“D. Boon Kilt a Bar, 1803”
— Daniel Boone, probable forgery
From the sound of the shots emanating from the hunt for Harry Reid’s U.S. Senate seat, the woods are full of patriotic frontiersmen.
You can’t swing a coonskin cap without encountering a Senate candidate holding a 12-gauge for a photo opportunity or reminiscing about their limitless — if previously little known — love of guns, hunting and the sacred Second Amendment. It’s getting so intense I hear the Las Vegas Review-Journal is considering sending In the Outdoors columnist C. Douglas Nielsen on the road with the candidates.
Not many among the covey of candidates has bagged a brace of quail outside a gourmet restaurant, but their actions with the guns-and-ammo set show how far they’re willing to go to court conservative voters.
The challenge for those gunning for Reid is simple: Like most Western senators, he’s very conservative on gun rights. His critics say he’s out of touch with Nevada, but he’s in line with Silver State sentiment on the Second Amendment.
Reid was smart to include a hunting anecdote in his memoir, “The Good Fight.” He recalls that as a boy in Searchlight he once kilt a jackrabbit with a .22 rifle. His grandmother added it to a savory stew, which is no mean feat considering jackrabbit meat is rank and stringy.
Reid is highly skilled at serenading the Second Amendment set. Of course, it helps to carry Reid’s caliber of congressional clout.
As a gift to local sportsmen, Reid rammed through
$61 million in federal funding and secured 2,900 acres under the Southern Nevada Public Lands Management Act for the creation of the Clark County Shooting Park. The facility opened in March with Reid shot-gunning clay pigeons and Second Amendment icon and National Rifle Association of America Executive Vice President Wayne LaPierre lauding the Searchlight senator’s hard work. LaPierre said the park “would not have opened without the work of Senator Reid.” Reid also received a salute from the National Shooting Sports Foundation, not exactly a liberal front group.
With those kinds of endorsements, it’s no wonder Republican challengers Sue Lowden and Danny Tarkanian have practiced the if-you-can’t-beat-him-borrow-the-sports-park-for-a-photo-op strategy.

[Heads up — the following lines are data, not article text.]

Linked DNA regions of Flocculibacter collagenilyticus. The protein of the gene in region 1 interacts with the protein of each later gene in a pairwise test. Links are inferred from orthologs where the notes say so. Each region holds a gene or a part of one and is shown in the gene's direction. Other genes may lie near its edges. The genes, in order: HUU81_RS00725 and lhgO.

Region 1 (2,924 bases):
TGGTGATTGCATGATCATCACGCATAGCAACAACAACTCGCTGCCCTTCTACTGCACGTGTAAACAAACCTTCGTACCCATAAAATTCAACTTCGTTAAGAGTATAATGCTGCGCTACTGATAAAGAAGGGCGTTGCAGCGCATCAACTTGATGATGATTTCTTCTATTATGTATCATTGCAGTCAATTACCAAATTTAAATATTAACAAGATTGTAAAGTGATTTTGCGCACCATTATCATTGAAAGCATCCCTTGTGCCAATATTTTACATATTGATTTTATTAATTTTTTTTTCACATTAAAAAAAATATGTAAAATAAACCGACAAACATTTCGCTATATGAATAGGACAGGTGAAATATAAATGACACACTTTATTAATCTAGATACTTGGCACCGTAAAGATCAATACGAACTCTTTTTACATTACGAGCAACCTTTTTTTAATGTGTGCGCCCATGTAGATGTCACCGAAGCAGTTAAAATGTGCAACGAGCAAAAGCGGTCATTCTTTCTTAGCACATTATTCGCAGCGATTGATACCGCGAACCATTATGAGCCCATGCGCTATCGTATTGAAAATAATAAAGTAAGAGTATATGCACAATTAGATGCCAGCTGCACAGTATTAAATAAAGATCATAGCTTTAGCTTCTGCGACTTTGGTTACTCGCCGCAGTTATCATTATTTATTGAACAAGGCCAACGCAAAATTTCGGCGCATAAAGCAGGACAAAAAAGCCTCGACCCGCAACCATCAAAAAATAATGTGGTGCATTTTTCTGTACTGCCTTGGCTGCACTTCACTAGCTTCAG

The sound of grand opening gunfire was still in the air when Lowden, the former TV news anchor, announced she was sponsoring the “Protect Your Freedom Gun Shoot” at the gun park her opponent helped create. In the photo I saw, Lowden looked, well, less than comfortable. But on her website she reminds us she earned “A” ratings from the NRA in her two state Senate races.
Not to be outdone, Tarkanian took part in something called the “Liberty Shootout.” Uh, it was also at Reid’s gun park.
If memory serves, Tarkanian took many jump shots as a star on the UNLV basketball team. But I don’t recall him taking a single gunshot. Still, his website assures everyone he is unabashed in his affection for the Second Amendment.
Republican challenger Sharron Angle is a proud gun owner who, I’m told, packs a pistol on occasion (but luckily for her opponents, never on days she’s debating the issues.) The rock-solid conservative is endorsed by the Gun Owners of America.
Ely-native-turned-New-York businessman John Chachas reminds interviewers he once hunted deer and has been a proud gun owner. Although his website fails to mention a single word about his surely rapturous Second Amendment support, I’m betting he’ll kill another deer — or even a Bar! — on demand if it persuades hunters to vote for him.
No matter what you’ve heard, the Second Amendment isn’t endangered in Nevada. Not with all these wanna-be Daniel Boones roaming the woods.
Still, it’s getting hard to breathe from all the political gun smoke in the air.
John L. Smith’s column appears Sunday, Tuesday, Wednesday and Friday. E-mail him at Smith@reviewjournal.com or call (702) 383-0295. He also blogs at lvrj.com/blogs/smith.